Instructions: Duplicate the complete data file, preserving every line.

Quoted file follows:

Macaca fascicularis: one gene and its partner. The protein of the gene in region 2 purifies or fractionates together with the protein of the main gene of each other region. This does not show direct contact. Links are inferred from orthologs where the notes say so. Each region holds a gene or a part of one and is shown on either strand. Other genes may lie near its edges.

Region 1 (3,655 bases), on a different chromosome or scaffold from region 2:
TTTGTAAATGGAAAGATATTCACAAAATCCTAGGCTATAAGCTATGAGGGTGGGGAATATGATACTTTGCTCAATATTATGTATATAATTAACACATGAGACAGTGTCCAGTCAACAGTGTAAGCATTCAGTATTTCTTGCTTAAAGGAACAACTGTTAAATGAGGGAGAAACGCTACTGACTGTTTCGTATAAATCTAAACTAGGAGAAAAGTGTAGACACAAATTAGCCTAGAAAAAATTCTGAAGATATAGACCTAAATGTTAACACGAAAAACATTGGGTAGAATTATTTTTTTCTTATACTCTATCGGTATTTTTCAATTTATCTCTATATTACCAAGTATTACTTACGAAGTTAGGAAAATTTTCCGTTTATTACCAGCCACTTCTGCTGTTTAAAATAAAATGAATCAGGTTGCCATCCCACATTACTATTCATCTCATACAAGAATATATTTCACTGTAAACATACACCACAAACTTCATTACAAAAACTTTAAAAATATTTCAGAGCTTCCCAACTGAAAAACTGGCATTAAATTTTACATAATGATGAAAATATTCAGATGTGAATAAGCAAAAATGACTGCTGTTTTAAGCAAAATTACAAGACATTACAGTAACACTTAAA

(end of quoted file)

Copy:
Macaca fascicularis: one gene and its partner. The protein of the gene in region 2 purifies or fractionates together with the protein of the main gene of each other region. This does not show direct contact. Links are inferred from orthologs where the notes say so. Each region holds a gene or a part of one and is shown on either strand. Other genes may lie near its edges.

Region 1 (3,655 bases), on a different chromosome or scaffold from region 2:
TTTGTAAATGGAAAGATATTCACAAAATCCTAGGCTATAAGCTATGAGGGTGGGGAATATGATACTTTGCTCAATATTATGTATATAATTAACACATGAGACAGTGTCCAGTCAACAGTGTAAGCATTCAGTATTTCTTGCTTAAAGGAACAACTGTTAAATGAGGGAGAAACGCTACTGACTGTTTCGTATAAATCTAAACTAGGAGAAAAGTGTAGACACAAATTAGCCTAGAAAAAATTCTGAAGATATAGACCTAAATGTTAACACGAAAAACATTGGGTAGAATTATTTTTTTCTTATACTCTATCGGTATTTTTCAATTTATCTCTATATTACCAAGTATTACTTACGAAGTTAGGAAAATTTTCCGTTTATTACCAGCCACTTCTGCTGTTTAAAATAAAATGAATCAGGTTGCCATCCCACATTACTATTCATCTCATACAAGAATATATTTCACTGTAAACATACACCACAAACTTCATTACAAAAACTTTAAAAATATTTCAGAGCTTCCCAACTGAAAAACTGGCATTAAATTTTACATAATGATGAAAATATTCAGATGTGAATAAGCAAAAATGACTGCTGTTTTAAGCAAAATTACAAGACATTACAGTAACACTTAAA